Our MECCA system is used to collect allergies and alerts, vital signs, diagnoses and procedures. When a provider dictates, it automatically pulls in this information from MECCA.
Another great feature is our secure e-mail system. When a physician is looking at a document in the system and he wants another physician to view it, he can use a button to send an e-mail with a link to the information. The recipient can click on the link and instantly see the information in question.
We also have a dashboard application, which displays six different panes of information: the problem list, vitals, allergies/alerts, preventive services (which shows a history of preventive services received such as immunizations, Pap smear, colonoscopy, etc. in addition to the ones that are due), medications, appointments (past and future), other providers the patient is seeing and a provider worksheet. It is typically the application where our clinicians start the patient encounter and from which they launch clinical applications to get more details, edit or add to the information that is displayed.
Patty: What are you planning to roll out next?
Kerry: We are building a clinical messaging system we call eComm. It’s similar to an e-mail system but it is patient-centric. It will bring in the context patient information and will allow providers and medical support staff to write or pick orders, set priorities and select a recipient, such as an MA, to whom the message is sent for action. The recipients are roles, not individuals, to account for floats that fill in for people on days off. The eComm system will also include a physician’s inbox for lab results. There will be a notification system that sends alerts to the recipients.
We have also just started a scanning system to put consents, photographs and other non-electronic data into the system as scanned images.
Leslie: Altogether, how much of the patient’s information is available online now?
Kerry: Clinicians view transcribed documents, EKGs, laboratory and radiology results online, as well as X-ray images through the PACS system. They access online encounter information, vital signs, medications, immunizations, allergies and the growth charts, which are electronically plotted. The physicians can show them to the kids, which makes the experience more fun for the patients, and gets them more involved in their care.
Patty: With so much information in your system, how close are you to being paperless?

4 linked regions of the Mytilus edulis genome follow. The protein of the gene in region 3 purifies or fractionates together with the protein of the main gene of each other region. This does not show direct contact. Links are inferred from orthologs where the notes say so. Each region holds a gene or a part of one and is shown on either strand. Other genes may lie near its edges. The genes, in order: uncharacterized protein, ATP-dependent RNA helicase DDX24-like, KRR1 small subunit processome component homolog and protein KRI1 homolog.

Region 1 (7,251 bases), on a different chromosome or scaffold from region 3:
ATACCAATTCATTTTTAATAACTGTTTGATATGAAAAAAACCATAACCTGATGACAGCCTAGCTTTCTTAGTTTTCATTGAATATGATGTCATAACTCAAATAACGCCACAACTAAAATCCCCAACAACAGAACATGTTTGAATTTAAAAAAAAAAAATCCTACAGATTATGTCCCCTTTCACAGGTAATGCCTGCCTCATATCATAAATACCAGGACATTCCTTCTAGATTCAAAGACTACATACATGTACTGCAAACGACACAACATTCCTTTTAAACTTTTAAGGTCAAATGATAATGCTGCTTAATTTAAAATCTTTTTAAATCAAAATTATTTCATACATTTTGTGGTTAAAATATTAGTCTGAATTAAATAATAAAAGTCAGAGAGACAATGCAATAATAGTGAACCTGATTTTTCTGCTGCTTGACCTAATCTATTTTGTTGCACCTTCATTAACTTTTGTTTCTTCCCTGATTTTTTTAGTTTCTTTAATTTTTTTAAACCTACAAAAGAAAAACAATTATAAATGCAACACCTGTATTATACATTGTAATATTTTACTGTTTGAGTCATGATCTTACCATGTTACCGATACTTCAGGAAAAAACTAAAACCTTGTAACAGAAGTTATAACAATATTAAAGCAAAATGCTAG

Kerry: Our vision is to be “chartless” by 2007. Until then the computer system is generating a paper chart. We currently have paper charts housed in a large chart room at the main campus.
Leslie: Why is 2007 the target date?
Kerry: We won’t be done deploying the tablet PCs until some time in 2006. At that point our goal is to have everything electronic.
Patty: Please tell us more about your role in all of this.
Kerry: After I moved from training into the development area, I started working as a software product analyst on the medication program. As a developer I work with the programmers to do analysis and design. I work with the users to determine user requirements. I also document the systems, provide online help and functional specifications, and do testing. We pilot new components for several weeks before deploying to everyone. And I am still involved in the training of our pilot users. I also help with support for software when users report problems. In addition, I work with the training staff for our general release to all users. The training staff has some great training aids to help teach our users about new systems or present new features in existing systems. One of these is a Camtasia™, which is an audio/video presentation that captures screen movements and talks users through how to use a new program.
Leslie: How has your HIM background helped you in this role?
Kerry: I was very lucky to have the clinical knowledge of an HIM professional. When I started as a trainer, I could more readily give the users examples and pointers as to where to find information. I can communicate well with clinicians and more quickly understand their needs.
Leslie: What has been your biggest challenge?
Kerry: Switching settings. Going from the acute care hospital to a physician-owned group practice where everything revolves around the appointment event was the biggest adjustment I had to make. It required a new way of thinking about medical record flow.
Patty: What tips do you have for your peers?
Kerry: Reach out and ask what you can do to help. When I was at the hospital I asked IS for ways to be more independent of IS programming staff and to get more involved in the technical side of the imaging system. Continue your education. There are so many online classes now, many of which are very reasonably priced. It is a good way to get continuing education credits and stay up to date. Keep current with what the American Health Information Management Association (AHIMA) is doing and share information with your superiors. I often forward AHIMA’s “E-Alerts” to people in our organization that I know will find the information useful. You become that much more valuable to your organization.
Leslie: Kerry, thank you for sharing your story with our readers. The future holds many new opportunities for HIM professionals and it is so helpful to hear how our colleagues are pursuing and achieving new roles.
Leslie Ann Fox is chief executive officer and Patty Thierry Sheridan is president, Care Communications Inc., Chicago. They invite readers to send their thoughts and opinions on this column to firstname.lastname@example.org or email@example.com.